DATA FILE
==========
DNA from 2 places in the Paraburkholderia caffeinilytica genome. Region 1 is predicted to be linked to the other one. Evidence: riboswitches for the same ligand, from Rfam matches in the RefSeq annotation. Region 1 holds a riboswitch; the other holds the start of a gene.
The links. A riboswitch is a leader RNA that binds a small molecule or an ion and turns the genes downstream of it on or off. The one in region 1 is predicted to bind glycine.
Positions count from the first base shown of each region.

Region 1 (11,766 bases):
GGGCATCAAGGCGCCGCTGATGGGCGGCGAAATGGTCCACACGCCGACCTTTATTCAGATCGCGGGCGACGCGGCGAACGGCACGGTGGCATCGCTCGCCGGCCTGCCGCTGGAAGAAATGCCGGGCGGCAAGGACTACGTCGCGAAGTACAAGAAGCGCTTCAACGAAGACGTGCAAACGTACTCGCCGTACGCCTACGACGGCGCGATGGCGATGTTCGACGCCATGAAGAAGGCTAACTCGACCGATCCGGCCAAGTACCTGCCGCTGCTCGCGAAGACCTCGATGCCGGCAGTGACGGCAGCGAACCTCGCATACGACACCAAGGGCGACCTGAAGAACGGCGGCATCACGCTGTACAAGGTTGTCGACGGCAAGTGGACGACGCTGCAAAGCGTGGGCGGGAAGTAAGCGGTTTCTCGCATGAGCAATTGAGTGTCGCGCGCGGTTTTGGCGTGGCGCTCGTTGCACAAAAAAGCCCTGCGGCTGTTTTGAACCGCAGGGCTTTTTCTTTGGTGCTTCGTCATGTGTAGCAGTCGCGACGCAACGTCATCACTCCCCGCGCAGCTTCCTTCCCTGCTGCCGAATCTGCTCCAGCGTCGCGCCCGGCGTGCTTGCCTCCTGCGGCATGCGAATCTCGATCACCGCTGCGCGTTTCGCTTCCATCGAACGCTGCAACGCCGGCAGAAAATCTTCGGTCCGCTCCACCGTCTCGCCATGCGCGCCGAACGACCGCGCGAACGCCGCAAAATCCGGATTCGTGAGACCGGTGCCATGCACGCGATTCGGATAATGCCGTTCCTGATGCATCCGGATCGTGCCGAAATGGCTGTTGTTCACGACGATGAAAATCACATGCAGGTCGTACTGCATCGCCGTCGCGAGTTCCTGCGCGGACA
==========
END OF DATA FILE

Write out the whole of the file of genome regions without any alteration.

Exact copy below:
DNA from 2 places in the Paraburkholderia caffeinilytica genome. Region 1 is predicted to be linked to the other one. Evidence: riboswitches for the same ligand, from Rfam matches in the RefSeq annotation. Region 1 holds a riboswitch; the other holds the start of a gene.
The links. A riboswitch is a leader RNA that binds a small molecule or an ion and turns the genes downstream of it on or off. The one in region 1 is predicted to bind glycine.
Positions count from the first base shown of each region.

Region 1 (11,766 bases):
GGGCATCAAGGCGCCGCTGATGGGCGGCGAAATGGTCCACACGCCGACCTTTATTCAGATCGCGGGCGACGCGGCGAACGGCACGGTGGCATCGCTCGCCGGCCTGCCGCTGGAAGAAATGCCGGGCGGCAAGGACTACGTCGCGAAGTACAAGAAGCGCTTCAACGAAGACGTGCAAACGTACTCGCCGTACGCCTACGACGGCGCGATGGCGATGTTCGACGCCATGAAGAAGGCTAACTCGACCGATCCGGCCAAGTACCTGCCGCTGCTCGCGAAGACCTCGATGCCGGCAGTGACGGCAGCGAACCTCGCATACGACACCAAGGGCGACCTGAAGAACGGCGGCATCACGCTGTACAAGGTTGTCGACGGCAAGTGGACGACGCTGCAAAGCGTGGGCGGGAAGTAAGCGGTTTCTCGCATGAGCAATTGAGTGTCGCGCGCGGTTTTGGCGTGGCGCTCGTTGCACAAAAAAGCCCTGCGGCTGTTTTGAACCGCAGGGCTTTTTCTTTGGTGCTTCGTCATGTGTAGCAGTCGCGACGCAACGTCATCACTCCCCGCGCAGCTTCCTTCCCTGCTGCCGAATCTGCTCCAGCGTCGCGCCCGGCGTGCTTGCCTCCTGCGGCATGCGAATCTCGATCACCGCTGCGCGTTTCGCTTCCATCGAACGCTGCAACGCCGGCAGAAAATCTTCGGTCCGCTCCACCGTCTCGCCATGCGCGCCGAACGACCGCGCGAACGCCGCAAAATCCGGATTCGTGAGACCGGTGCCATGCACGCGATTCGGATAATGCCGTTCCTGATGCATCCGGATCGTGCCGAAATGGCTGTTGTTCACGACGATGAAAATCACATGCAGGTCGTACTGCATCGCCGTCGCGAGTTCCTGCGCGGACA